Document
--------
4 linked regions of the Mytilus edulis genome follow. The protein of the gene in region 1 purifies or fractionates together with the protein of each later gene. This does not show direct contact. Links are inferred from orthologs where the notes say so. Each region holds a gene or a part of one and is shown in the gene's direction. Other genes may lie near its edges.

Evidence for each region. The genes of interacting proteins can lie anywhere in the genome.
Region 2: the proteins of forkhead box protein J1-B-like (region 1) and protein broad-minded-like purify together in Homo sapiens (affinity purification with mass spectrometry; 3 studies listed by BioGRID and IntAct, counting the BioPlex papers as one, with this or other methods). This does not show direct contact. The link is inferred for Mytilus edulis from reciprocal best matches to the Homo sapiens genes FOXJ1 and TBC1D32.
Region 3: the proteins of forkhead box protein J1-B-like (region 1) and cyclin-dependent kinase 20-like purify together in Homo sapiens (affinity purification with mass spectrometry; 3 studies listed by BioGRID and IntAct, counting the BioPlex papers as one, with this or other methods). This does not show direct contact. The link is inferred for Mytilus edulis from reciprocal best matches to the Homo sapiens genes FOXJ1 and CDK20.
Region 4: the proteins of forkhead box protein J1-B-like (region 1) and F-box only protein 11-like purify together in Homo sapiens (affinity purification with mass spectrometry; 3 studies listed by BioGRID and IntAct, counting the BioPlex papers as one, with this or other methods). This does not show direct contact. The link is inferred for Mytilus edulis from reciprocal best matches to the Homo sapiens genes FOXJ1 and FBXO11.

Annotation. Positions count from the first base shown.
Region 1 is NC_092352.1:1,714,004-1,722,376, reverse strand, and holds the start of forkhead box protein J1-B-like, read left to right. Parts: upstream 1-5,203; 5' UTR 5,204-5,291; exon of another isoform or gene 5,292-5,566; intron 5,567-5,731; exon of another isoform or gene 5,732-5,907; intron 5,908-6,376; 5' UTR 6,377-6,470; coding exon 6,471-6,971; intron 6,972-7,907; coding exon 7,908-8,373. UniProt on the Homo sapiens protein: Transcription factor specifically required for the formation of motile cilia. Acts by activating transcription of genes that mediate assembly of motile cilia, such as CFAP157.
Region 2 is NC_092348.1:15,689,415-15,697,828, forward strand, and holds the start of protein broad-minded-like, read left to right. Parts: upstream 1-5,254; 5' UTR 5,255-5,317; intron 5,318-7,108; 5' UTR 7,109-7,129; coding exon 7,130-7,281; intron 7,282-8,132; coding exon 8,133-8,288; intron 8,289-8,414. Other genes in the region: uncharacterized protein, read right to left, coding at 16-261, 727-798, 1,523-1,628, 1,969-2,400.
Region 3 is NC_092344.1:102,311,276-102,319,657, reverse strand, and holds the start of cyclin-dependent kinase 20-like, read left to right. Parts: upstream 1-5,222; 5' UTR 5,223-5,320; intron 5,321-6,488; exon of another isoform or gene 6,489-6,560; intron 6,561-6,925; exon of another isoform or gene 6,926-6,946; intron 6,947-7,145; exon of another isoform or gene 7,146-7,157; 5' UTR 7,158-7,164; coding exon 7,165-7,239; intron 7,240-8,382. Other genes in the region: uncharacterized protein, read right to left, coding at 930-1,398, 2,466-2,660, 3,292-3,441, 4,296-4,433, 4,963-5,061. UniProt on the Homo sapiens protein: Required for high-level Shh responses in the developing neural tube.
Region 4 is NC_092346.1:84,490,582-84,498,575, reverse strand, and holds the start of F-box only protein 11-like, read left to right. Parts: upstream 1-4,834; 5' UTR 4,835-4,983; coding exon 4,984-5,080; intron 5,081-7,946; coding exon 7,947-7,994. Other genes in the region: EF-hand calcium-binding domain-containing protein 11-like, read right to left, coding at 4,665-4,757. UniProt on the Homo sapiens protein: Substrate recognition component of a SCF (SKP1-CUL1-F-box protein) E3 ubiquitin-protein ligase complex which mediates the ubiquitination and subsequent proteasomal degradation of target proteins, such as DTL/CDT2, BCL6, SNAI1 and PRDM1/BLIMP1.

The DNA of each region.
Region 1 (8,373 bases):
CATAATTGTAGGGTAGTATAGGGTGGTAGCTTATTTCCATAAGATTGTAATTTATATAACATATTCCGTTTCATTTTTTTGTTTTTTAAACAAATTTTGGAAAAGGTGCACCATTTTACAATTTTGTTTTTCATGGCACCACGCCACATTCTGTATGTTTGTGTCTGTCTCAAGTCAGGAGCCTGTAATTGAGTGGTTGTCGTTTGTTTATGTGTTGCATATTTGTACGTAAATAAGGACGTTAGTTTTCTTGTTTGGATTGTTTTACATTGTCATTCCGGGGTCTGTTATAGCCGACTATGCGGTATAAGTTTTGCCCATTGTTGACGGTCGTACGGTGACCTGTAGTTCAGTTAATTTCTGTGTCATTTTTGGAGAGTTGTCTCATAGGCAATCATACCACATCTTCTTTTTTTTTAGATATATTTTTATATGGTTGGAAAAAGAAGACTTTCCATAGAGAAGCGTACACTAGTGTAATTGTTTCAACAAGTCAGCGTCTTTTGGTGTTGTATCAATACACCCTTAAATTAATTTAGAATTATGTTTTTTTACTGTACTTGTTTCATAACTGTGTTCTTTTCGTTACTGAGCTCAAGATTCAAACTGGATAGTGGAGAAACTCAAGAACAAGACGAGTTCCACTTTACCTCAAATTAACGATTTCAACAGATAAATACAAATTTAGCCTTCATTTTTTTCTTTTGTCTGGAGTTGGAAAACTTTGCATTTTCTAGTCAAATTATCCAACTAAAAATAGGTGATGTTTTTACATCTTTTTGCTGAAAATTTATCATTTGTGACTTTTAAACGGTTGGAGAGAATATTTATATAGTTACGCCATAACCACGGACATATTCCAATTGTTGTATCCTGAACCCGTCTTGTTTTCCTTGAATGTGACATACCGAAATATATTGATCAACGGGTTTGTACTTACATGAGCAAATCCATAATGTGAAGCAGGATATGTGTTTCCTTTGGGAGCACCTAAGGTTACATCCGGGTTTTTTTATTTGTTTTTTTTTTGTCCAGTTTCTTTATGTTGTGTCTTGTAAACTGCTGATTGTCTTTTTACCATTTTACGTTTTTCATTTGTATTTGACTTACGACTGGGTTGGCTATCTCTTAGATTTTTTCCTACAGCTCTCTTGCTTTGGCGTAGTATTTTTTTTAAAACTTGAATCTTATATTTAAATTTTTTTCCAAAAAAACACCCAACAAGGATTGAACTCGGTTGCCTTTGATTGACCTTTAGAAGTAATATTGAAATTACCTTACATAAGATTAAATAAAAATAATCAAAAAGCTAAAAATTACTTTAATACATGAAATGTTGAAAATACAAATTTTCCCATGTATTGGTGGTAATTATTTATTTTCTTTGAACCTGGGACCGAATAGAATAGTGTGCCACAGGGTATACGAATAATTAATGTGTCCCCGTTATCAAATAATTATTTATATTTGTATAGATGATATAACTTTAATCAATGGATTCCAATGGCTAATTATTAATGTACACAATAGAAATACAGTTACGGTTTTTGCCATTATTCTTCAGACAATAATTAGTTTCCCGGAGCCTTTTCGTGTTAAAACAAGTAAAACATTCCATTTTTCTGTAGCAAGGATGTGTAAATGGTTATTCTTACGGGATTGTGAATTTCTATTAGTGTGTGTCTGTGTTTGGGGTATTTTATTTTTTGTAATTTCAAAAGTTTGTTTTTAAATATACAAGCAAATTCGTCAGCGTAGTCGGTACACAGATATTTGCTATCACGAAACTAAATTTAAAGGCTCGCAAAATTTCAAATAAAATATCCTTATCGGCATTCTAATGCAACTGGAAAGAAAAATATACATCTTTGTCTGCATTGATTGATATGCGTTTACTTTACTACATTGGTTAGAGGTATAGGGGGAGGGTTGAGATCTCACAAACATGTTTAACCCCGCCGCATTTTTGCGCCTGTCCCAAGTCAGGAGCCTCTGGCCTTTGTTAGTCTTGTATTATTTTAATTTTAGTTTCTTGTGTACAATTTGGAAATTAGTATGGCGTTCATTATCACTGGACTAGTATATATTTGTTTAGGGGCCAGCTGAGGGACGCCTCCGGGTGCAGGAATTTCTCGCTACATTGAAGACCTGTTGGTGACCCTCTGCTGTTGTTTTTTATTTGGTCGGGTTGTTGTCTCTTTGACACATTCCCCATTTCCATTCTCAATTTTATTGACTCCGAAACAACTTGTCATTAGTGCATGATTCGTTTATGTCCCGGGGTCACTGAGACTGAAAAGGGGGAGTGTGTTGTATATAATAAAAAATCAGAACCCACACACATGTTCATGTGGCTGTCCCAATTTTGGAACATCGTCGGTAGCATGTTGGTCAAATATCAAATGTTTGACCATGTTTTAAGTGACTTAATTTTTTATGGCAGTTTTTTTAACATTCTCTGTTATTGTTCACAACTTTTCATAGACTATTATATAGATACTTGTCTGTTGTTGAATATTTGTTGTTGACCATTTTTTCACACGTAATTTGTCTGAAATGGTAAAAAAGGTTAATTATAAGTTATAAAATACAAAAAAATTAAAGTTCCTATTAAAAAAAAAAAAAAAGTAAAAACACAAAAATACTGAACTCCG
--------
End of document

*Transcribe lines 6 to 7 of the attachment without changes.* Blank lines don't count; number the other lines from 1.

Annotation. Positions count from the first base shown.
Region 1 is NC_092352.1:1,714,004-1,722,376, reverse strand, and holds the start of forkhead box protein J1-B-like, read left to right. Parts: upstream 1-5,203; 5' UTR 5,204-5,291; exon of another isoform or gene 5,292-5,566; intron 5,567-5,731; exon of another isoform or gene 5,732-5,907; intron 5,908-6,376; 5' UTR 6,377-6,470; coding exon 6,471-6,971; intron 6,972-7,907; coding exon 7,908-8,373. UniProt on the Homo sapiens protein: Transcription factor specifically required for the formation of motile cilia. Acts by activating transcription of genes that mediate assembly of motile cilia, such as CFAP157.